Brigadoon

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Photo Source: Kurt Jarrard
This 1947 musical by the team of librettist-lyricist Alan Jay Lerner and composer Frederick Loewe remains somewhat of an underappreciated stepchild in the duo's canon. Though the show offers a magical and timeless romantic fable set to one of Broadway's loveliest scores, it's less familiar to audiences than their "My Fair Lady" and "Camelot." An element of this musical that seems to grow richer as time passes is its flavorsome depiction of the Scottish culture. Director Jan Duncan's FCLO revival sparkles in that regard, offering a beautifully atmospheric and musically sublime take on this underrated gem.

Choreographer Karen Nowicki's imaginative approach to Agnes de Mille's original Celtic-flavored choreography and music director–conductor Lee Kreter's mastery of the gorgeous score maintain a buoyant atmosphere. Add to this the visual opulence of Christina L. Munich's lighting, Ed Gallagher's breathtaking storybook sets, and the eye-popping splendor of Edith Melcher's costumes, and the result is spellbinding.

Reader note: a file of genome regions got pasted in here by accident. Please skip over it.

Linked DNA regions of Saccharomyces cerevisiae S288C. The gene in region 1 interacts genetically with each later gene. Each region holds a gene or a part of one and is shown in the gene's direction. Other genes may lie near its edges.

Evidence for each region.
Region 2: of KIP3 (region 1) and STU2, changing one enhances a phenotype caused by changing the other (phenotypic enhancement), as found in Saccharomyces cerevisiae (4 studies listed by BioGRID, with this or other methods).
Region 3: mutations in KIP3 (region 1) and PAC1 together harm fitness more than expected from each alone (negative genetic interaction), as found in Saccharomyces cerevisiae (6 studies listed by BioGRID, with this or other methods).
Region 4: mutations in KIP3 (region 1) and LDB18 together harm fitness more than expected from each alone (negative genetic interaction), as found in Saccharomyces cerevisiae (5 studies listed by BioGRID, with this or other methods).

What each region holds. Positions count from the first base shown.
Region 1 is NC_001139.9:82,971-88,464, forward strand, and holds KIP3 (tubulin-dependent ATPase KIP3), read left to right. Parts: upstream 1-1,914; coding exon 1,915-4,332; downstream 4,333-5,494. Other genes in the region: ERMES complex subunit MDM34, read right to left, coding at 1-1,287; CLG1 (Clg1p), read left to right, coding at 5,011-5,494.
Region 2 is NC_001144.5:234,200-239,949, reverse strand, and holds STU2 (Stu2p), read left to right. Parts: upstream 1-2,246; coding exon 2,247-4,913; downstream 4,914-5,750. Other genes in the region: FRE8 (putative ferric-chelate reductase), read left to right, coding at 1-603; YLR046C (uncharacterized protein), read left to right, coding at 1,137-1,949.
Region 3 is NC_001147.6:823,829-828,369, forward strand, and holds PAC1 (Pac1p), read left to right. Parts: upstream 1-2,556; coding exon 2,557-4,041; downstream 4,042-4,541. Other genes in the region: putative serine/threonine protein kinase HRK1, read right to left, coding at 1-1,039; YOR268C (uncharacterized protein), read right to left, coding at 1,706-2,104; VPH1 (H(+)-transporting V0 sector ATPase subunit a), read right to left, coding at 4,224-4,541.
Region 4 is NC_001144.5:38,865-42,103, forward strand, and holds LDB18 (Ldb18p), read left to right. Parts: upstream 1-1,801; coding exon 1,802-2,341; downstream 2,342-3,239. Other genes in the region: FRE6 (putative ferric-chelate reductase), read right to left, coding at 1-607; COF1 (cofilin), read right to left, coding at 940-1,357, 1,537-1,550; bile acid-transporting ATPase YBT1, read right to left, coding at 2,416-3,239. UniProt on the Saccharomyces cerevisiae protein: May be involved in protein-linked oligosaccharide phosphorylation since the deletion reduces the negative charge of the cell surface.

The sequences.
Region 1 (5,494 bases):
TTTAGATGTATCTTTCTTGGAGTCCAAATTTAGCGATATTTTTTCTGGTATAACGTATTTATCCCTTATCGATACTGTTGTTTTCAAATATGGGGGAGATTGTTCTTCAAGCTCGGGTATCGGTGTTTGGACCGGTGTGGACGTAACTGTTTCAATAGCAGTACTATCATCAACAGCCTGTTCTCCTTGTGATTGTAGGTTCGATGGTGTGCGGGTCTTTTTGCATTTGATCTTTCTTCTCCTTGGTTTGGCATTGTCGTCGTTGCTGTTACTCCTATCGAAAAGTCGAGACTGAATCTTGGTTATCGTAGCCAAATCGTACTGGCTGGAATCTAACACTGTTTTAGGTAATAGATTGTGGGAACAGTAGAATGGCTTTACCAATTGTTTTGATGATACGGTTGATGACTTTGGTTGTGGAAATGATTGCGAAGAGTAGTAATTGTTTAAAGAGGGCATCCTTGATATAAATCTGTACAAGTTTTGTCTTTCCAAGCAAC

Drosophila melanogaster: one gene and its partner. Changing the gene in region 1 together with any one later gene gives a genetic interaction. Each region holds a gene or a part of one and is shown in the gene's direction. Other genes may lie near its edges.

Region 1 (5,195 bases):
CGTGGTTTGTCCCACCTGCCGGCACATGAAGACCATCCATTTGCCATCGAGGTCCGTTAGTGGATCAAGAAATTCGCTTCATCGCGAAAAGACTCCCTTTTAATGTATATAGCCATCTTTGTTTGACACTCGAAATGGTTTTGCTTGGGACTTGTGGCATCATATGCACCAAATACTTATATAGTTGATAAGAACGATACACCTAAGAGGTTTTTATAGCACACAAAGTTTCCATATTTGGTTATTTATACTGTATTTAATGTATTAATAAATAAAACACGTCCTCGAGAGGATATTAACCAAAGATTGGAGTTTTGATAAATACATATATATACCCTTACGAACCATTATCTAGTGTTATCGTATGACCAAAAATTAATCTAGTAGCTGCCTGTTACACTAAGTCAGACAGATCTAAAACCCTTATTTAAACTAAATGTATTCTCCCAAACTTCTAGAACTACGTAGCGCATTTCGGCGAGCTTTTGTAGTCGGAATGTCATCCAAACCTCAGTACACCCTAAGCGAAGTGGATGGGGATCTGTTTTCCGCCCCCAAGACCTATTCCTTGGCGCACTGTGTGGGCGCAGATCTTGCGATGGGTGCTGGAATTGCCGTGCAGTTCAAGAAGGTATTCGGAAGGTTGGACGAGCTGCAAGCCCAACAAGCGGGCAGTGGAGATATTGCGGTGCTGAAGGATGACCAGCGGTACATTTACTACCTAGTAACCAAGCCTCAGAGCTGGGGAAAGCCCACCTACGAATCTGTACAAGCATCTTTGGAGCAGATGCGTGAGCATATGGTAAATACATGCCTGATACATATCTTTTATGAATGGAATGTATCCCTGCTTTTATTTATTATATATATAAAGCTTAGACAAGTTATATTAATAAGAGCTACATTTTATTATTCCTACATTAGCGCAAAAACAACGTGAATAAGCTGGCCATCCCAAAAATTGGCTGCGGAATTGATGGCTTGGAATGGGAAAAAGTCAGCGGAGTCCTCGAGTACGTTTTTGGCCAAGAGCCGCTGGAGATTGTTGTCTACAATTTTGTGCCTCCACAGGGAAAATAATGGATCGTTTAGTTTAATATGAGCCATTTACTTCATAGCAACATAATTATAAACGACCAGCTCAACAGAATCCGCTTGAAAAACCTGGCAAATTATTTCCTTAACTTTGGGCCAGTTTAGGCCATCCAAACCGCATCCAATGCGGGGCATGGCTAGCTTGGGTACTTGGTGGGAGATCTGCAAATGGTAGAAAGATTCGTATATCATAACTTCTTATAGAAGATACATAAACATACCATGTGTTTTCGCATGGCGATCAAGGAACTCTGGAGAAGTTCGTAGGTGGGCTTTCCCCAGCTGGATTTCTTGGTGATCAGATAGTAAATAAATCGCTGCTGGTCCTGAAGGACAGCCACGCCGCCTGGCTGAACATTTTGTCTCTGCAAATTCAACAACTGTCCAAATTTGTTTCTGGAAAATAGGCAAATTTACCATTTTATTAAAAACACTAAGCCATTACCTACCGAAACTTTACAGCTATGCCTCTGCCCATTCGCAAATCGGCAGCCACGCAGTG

The cast is more than up to the challenge. As Tommy Albright, a modern-day New Yorker who finds himself time-warped into a dreamlike ancient Scottish civilization, Robert Patteri is a charming leading man, bringing panache and power to solo ballads like "There but for You Go I" and doing full justice to the evergreen duets "Almost Like Being in Love" and "The Heather on the Hill," during marvelous collaborations with gifted Jennifer Mathews as bonny lass Fiona.

In the scintillating comic role of saucy Meg, Katherine M. Larsen is a delight, particularly in the boisterous numbers "The Love of My Life" and "My Mother's Weddin' Day." Another amusing character is a nonsinging part, that of Tommy's pal Jeff Douglas, the apple of Meg's eye, winningly played by Ted Leib. As Charlie, the lad betrothed to Fiona's sister Jean, James Michael Lambert is magnificent, particularly in the numbers "I'll Go Home With Bonnie Jean" and "Come to Me, Bend to Me." The superb John Williford lends a note of menace as Jean's jilted suitor Harry Beaton, Jeff Cullen's contribution as a strolling bagpipe player is most welcome, and the sterling efforts of the large ensemble cast put the crowning touch on this irresistible production.


Presented by FCLO Music Theatre at Plummer Auditorium, 201 E. Chapman Ave., Fullerton. May 7–23. Thu.–Sat., 8 p.m.; Sun., 2 p.m. (Also Sun., 7 p.m., May 16 and Sat., 2 p.m., May 22.) (714) 879-1732. www.fclo.com.